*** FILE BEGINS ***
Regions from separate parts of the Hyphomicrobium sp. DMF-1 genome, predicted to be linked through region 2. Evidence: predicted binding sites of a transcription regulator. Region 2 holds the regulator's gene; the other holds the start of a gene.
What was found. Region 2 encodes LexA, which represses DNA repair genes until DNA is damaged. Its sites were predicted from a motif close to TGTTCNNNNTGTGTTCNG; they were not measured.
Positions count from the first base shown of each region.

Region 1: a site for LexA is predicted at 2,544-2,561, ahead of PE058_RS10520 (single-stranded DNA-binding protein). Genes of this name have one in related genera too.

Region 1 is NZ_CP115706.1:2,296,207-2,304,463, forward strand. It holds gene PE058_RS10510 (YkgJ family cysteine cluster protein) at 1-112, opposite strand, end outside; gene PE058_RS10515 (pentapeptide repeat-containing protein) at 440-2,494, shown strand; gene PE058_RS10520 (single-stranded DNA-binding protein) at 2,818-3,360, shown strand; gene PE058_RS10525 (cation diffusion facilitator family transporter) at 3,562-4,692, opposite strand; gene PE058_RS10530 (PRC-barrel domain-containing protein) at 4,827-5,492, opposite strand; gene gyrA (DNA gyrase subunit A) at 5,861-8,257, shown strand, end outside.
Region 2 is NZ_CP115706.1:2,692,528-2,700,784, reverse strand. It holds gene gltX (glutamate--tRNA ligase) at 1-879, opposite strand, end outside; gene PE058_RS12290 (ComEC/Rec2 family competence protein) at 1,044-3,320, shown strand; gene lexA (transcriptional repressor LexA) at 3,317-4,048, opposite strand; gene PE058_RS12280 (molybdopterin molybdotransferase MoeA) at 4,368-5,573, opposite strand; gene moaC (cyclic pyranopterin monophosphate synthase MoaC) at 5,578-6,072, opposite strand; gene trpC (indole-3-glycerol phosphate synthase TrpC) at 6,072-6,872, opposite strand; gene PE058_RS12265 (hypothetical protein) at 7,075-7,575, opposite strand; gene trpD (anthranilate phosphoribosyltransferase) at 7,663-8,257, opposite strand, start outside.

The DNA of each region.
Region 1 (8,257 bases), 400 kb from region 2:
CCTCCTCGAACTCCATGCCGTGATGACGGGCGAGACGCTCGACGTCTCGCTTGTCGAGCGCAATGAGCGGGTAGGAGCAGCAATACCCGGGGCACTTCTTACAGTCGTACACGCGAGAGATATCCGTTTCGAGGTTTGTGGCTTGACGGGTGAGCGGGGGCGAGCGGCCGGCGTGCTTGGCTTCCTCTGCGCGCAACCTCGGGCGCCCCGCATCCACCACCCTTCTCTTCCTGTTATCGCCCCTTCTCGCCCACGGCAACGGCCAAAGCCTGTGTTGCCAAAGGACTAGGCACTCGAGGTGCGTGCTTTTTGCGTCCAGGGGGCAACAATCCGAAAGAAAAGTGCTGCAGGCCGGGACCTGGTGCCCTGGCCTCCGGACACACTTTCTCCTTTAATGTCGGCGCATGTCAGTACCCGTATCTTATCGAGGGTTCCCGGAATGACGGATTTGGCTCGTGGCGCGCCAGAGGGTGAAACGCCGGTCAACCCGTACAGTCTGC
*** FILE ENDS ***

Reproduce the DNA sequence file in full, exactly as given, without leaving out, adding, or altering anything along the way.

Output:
Regions from separate parts of the Hyphomicrobium sp. DMF-1 genome, predicted to be linked through region 2. Evidence: predicted binding sites of a transcription regulator. Region 2 holds the regulator's gene; the other holds the start of a gene.
What was found. Region 2 encodes LexA, which represses DNA repair genes until DNA is damaged. Its sites were predicted from a motif close to TGTTCNNNNTGTGTTCNG; they were not measured.
Positions count from the first base shown of each region.

Region 1: a site for LexA is predicted at 2,544-2,561, ahead of PE058_RS10520 (single-stranded DNA-binding protein). Genes of this name have one in related genera too.

Region 1 is NZ_CP115706.1:2,296,207-2,304,463, forward strand. It holds gene PE058_RS10510 (YkgJ family cysteine cluster protein) at 1-112, opposite strand, end outside; gene PE058_RS10515 (pentapeptide repeat-containing protein) at 440-2,494, shown strand; gene PE058_RS10520 (single-stranded DNA-binding protein) at 2,818-3,360, shown strand; gene PE058_RS10525 (cation diffusion facilitator family transporter) at 3,562-4,692, opposite strand; gene PE058_RS10530 (PRC-barrel domain-containing protein) at 4,827-5,492, opposite strand; gene gyrA (DNA gyrase subunit A) at 5,861-8,257, shown strand, end outside.
Region 2 is NZ_CP115706.1:2,692,528-2,700,784, reverse strand. It holds gene gltX (glutamate--tRNA ligase) at 1-879, opposite strand, end outside; gene PE058_RS12290 (ComEC/Rec2 family competence protein) at 1,044-3,320, shown strand; gene lexA (transcriptional repressor LexA) at 3,317-4,048, opposite strand; gene PE058_RS12280 (molybdopterin molybdotransferase MoeA) at 4,368-5,573, opposite strand; gene moaC (cyclic pyranopterin monophosphate synthase MoaC) at 5,578-6,072, opposite strand; gene trpC (indole-3-glycerol phosphate synthase TrpC) at 6,072-6,872, opposite strand; gene PE058_RS12265 (hypothetical protein) at 7,075-7,575, opposite strand; gene trpD (anthranilate phosphoribosyltransferase) at 7,663-8,257, opposite strand, start outside.

The DNA of each region.
Region 1 (8,257 bases), 400 kb from region 2:
CCTCCTCGAACTCCATGCCGTGATGACGGGCGAGACGCTCGACGTCTCGCTTGTCGAGCGCAATGAGCGGGTAGGAGCAGCAATACCCGGGGCACTTCTTACAGTCGTACACGCGAGAGATATCCGTTTCGAGGTTTGTGGCTTGACGGGTGAGCGGGGGCGAGCGGCCGGCGTGCTTGGCTTCCTCTGCGCGCAACCTCGGGCGCCCCGCATCCACCACCCTTCTCTTCCTGTTATCGCCCCTTCTCGCCCACGGCAACGGCCAAAGCCTGTGTTGCCAAAGGACTAGGCACTCGAGGTGCGTGCTTTTTGCGTCCAGGGGGCAACAATCCGAAAGAAAAGTGCTGCAGGCCGGGACCTGGTGCCCTGGCCTCCGGACACACTTTCTCCTTTAATGTCGGCGCATGTCAGTACCCGTATCTTATCGAGGGTTCCCGGAATGACGGATTTGGCTCGTGGCGCGCCAGAGGGTGAAACGCCGGTCAACCCGTACAGTCTGC